Mangrove Rehabilitation Empowers West Papua National Economic Recovery

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Meta: The West Papua Mangrove Rehabilitation Program Is One Way To Utilize Mangroves, Prevent Mangrove Damage, And Empower National Economic Recovery.

Did you know that West Papua has Indonesia’s largest mangrove forest area? According to Conservation International Indonesia (CII) data, mangroves cover approximately 1.5 million hectares in the land of Papua island. Meanwhile, West Papua alone accounted for 482,029 hectares of Indonesia’s total mangrove forest area of 3.49 million hectares.

Unfortunately, roughly 6% of them were damaged. To address this, the Indonesian government organized a community-based mangrove rehabilitation program. Let’s examine the potential of mangroves in the land of Papua and how this rehabilitation program can help to revitalize the Papuan economy.

West Papua’s Mangrove Potential


The mangrove ecosystem serves as a carbon storage system, an abrasion barrier, and a source of community welfare in coastal areas. Despite its size, the mangrove forest there has not been fully utilized. This issue is primarily because local communities rely on other natural resources.

Several researchers from the University of Papua and Balitbangda West Papua participated in the 2019 Mangrove Expedition to investigate the utilization of the mangrove. According to the report’s findings, coastal communities generally use the mangrove forest ecosystem to find forest products such as fish, shellfish, crabs, sea cucumbers, and shrimp to meet their daily needs.

It indicates no large-scale use of mangroves in the expedition area, which includes nine villages and five districts on West Papua’s coast. In fact, the local communities can obtain numerous benefits from expanding mangrove use, including:



Ecotourism is one of the ways we can utilize mangroves. Tourists can enjoy activities such as birdwatching and observing the life of traditional communities around the mangrove vegetation while admiring the expanse of mangrove forests.

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Several community groups in coastal villages have used mangrove tree wood to support houses and churches. Mangrove wood can also have added value when produced and processed on a large scale.

PT Bintuni Utama Murni Wood Industries (BUMWI) on Amutu Island is one of the producers of mangrove wood in West Papua. This timber company converts mangroves into export-ready materials. One of its functions is to be used as a fuel for heating in the winter.

Products for SMEs

In other parts of Indonesia, local mangrove farmers have used mangroves as processed products for Small and Medium Enterprises (SMEs). For example, in Mangunharjo, Semarang. The Mangrove Lestari Farmer Group processes mangroves into food, syrup, and batik dye.

Mangrove Research Center

The use of mangroves can also be for educational purposes. One of them is the establishment of a mangrove research center.

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The use of mangroves is unquestionably possible if we can preserve the mangrove ecosystem in its sustainability and balance. Since the community still relies on coral reefs for a living, this leads to the destruction of mangroves.

The impact of coral reef exploitation can result in large waves or waves crashing into land or beaches, damaged marine ecosystems, and stressed marine animals migrating to other locations. As a result, mangrove rehabilitation is one method of overcoming this.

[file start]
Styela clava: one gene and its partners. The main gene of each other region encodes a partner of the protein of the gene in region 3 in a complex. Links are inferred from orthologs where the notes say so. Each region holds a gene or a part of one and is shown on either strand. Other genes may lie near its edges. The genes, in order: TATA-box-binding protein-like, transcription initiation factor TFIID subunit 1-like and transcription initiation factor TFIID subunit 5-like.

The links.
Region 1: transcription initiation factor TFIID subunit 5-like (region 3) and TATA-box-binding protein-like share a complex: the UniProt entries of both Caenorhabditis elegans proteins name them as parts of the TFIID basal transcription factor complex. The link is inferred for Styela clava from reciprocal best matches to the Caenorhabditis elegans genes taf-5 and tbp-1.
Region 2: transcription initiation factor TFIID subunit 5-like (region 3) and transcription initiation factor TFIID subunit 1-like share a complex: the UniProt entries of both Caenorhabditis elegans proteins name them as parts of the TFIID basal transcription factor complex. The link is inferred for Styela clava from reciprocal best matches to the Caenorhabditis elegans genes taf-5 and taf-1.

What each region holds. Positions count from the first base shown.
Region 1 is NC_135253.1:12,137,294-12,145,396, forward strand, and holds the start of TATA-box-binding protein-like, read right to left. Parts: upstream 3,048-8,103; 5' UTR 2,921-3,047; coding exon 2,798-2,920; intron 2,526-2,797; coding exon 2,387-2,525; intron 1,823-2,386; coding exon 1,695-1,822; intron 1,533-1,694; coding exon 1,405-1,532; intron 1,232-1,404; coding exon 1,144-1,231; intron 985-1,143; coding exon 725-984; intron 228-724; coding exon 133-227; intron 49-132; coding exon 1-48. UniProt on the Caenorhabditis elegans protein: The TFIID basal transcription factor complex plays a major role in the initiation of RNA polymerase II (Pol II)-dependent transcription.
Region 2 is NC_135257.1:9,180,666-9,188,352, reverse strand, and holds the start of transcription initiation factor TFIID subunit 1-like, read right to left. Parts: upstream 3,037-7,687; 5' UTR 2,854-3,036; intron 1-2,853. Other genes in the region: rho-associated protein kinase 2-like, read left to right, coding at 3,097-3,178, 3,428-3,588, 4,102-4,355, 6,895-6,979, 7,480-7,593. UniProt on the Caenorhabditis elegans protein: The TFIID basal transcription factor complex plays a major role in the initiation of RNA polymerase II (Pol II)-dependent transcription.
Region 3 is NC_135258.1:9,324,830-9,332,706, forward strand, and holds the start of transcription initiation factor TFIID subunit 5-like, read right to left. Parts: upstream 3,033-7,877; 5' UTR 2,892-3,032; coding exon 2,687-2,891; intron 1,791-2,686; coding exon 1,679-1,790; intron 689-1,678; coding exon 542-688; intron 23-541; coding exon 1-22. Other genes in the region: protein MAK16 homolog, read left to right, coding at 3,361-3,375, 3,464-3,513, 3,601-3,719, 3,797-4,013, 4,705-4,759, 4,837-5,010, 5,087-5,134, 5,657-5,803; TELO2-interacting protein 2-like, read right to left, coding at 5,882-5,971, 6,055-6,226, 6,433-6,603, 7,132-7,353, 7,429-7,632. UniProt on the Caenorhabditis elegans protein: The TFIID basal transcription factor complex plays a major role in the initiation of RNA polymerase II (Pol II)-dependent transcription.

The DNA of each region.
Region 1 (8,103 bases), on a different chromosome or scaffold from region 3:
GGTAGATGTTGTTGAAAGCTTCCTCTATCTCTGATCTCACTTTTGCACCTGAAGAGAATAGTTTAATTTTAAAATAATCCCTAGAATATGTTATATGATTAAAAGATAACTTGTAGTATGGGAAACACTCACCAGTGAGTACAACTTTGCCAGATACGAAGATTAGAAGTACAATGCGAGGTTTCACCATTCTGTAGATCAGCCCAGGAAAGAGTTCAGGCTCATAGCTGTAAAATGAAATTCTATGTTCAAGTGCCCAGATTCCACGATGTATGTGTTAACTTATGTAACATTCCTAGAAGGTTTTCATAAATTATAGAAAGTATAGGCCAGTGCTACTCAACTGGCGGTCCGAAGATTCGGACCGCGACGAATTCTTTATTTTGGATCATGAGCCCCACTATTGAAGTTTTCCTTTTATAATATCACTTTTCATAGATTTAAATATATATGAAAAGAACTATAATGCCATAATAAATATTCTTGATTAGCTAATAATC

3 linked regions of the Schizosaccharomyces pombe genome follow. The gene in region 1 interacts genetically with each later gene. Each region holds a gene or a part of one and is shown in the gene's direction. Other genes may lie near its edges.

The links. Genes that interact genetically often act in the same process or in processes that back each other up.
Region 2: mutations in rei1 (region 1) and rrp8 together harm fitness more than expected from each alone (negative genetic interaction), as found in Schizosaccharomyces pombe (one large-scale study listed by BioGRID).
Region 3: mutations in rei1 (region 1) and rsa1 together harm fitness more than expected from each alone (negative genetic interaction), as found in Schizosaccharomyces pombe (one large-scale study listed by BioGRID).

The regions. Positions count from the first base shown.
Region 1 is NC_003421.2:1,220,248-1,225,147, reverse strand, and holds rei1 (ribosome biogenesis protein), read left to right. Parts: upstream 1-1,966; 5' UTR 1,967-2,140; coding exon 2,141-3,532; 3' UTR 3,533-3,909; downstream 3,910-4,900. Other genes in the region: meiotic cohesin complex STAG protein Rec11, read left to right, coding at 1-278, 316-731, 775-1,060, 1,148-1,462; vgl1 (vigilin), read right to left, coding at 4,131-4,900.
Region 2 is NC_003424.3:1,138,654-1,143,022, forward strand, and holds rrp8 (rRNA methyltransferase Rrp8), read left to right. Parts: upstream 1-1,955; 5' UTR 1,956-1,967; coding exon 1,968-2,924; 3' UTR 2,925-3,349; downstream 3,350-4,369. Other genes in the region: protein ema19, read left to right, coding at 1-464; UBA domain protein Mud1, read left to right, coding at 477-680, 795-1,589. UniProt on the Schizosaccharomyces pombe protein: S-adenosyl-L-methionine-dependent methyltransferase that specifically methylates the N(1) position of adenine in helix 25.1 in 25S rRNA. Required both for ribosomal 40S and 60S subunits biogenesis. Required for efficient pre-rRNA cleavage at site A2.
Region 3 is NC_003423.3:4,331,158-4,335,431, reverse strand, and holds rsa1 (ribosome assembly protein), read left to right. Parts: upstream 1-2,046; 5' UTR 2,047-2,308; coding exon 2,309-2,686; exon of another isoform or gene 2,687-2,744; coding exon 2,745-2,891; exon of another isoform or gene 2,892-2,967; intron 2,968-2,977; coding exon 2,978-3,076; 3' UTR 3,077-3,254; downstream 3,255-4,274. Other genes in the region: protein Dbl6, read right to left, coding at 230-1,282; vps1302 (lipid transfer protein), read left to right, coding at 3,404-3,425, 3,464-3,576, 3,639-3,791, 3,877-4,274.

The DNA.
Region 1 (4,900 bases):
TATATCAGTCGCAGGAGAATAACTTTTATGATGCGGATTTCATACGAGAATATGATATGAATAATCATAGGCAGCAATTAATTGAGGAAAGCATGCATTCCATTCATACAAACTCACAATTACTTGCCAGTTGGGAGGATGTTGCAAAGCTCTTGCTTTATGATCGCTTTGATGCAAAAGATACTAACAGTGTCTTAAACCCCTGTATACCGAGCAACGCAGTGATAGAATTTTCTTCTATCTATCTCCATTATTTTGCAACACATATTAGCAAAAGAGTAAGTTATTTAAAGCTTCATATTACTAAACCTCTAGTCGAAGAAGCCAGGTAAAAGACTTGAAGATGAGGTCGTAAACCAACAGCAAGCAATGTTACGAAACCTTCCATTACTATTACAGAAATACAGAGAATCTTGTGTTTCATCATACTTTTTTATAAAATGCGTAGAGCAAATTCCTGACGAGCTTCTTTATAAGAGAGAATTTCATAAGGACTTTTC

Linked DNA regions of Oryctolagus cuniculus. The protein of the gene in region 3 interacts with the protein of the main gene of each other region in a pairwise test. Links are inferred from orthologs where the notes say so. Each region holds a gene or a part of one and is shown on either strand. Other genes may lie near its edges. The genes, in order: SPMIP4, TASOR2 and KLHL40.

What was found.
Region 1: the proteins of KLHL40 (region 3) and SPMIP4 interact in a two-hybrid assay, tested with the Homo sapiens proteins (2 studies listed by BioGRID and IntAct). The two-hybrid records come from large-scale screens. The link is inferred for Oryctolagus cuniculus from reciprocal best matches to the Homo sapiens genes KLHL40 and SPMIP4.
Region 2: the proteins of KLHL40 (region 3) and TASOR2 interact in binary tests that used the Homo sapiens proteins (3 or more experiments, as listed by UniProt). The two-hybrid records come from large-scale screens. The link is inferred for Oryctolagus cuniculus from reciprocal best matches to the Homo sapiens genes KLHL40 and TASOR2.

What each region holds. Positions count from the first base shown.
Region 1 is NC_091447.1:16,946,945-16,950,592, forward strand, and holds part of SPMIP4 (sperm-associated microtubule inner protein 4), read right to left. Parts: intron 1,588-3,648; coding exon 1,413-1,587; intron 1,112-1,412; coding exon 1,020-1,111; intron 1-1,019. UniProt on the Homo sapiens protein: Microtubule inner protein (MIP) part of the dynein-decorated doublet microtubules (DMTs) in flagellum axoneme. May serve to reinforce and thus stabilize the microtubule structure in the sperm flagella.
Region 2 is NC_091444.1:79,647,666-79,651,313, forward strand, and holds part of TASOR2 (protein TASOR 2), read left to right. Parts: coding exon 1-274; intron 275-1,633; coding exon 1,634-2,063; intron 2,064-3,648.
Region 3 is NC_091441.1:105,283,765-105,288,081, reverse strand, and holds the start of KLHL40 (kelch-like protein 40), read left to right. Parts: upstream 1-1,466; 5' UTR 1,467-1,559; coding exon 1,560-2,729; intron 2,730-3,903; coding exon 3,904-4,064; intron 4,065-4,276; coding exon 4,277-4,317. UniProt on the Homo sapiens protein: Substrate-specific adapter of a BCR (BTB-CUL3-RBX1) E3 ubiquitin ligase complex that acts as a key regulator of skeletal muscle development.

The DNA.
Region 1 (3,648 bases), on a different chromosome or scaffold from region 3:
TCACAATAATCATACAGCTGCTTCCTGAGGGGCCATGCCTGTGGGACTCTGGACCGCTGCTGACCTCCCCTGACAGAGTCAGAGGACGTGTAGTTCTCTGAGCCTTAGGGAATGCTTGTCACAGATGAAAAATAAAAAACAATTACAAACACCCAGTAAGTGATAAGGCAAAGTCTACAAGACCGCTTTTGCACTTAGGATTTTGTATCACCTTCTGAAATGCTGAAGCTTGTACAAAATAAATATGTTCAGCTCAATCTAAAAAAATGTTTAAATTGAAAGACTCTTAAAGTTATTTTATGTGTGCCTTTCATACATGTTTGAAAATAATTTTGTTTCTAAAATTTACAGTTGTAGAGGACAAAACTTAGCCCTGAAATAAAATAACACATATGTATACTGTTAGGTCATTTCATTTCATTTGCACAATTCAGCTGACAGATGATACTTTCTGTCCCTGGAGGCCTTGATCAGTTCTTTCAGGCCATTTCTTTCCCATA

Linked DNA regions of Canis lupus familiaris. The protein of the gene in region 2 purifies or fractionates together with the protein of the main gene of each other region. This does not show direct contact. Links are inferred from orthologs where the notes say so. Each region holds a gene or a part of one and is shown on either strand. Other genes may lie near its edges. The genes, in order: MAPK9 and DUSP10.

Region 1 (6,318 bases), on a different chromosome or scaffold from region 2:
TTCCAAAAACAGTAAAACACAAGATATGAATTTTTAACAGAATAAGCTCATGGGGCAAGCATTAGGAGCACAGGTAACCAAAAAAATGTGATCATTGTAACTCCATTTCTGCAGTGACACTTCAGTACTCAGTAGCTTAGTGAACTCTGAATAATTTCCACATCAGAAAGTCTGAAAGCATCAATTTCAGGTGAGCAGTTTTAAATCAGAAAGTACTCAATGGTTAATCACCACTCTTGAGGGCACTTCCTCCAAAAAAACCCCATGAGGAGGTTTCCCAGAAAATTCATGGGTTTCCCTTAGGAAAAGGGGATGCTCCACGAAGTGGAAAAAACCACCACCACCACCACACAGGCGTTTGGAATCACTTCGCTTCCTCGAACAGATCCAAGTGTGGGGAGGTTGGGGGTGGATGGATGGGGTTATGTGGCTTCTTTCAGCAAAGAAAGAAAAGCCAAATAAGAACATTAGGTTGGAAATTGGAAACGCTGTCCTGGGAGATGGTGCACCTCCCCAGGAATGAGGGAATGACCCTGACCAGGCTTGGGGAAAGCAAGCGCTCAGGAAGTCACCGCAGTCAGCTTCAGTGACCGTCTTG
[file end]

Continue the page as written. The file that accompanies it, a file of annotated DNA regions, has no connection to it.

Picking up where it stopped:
The Peatland and Mangrove Restoration Agency (BRGM) has provided government assistance to Klamana Village to preserve the mangrove ecosystem. BRGM’s mangrove rehabilitation program directly involves the community in a 50-hectare mangrove area to plant mangrove seedlings. This action has helped change people’s perceptions of mangroves as a source of additional income and an opportunity to improve their economy.

The Long-term Goal

As is well known, the pandemic has negatively impacted the economies of several regions. On the other hand, this mangrove rehabilitation program aligns with the National Economic Recovery (PEN) goals during the pandemic.

This program invites residents to build cages or ponds for crabs in addition to planting mangrove seedlings. Some crabs eat and breed in the mangrove roots. If we utilize mangroves as tourist attractions, tourists can purchase mangrove crab souvenirs later.

The long-term goal of the mangrove rehabilitation program is to establish this additional source of income. It is because mangrove ecosystem restoration can provide extraordinary benefits for life.

What Happens If Mangroves are Damaged?

Damaged mangrove forests will have the following effects:

  • Beach abrasion; the coastline will quickly erode and gradually narrow.
  • The mangrove-dwelling fish and animals such as shrimp, crabs, monkeys, frogs, turtles, and others will decrease.
  • When a cyclone or tsunami comes, there is no damper because the mangrove root systems can break the waves.
  • Detrimental effects on seagrass and coral reef ecosystems.
  • Decreased clean air because mangroves can absorb up to 34 million metric tons of CO2 per year.

The hope is, of course, that the seeds planted through the rehabilitation program will be maintained by the community and grow ultimately, resulting in even more marine life and an increase in residents’ income.

Furthermore, this mangrove rehabilitation program reflects the Indonesian government’s efforts to mitigate global climate change. Joko Widodo, the President of Indonesia, has also stated that mangrove rehabilitation is necessary to prepare for global climate change. He hopes to restore 600,000 hectares of mangrove forests in Indonesia by 2024, including West Papua.


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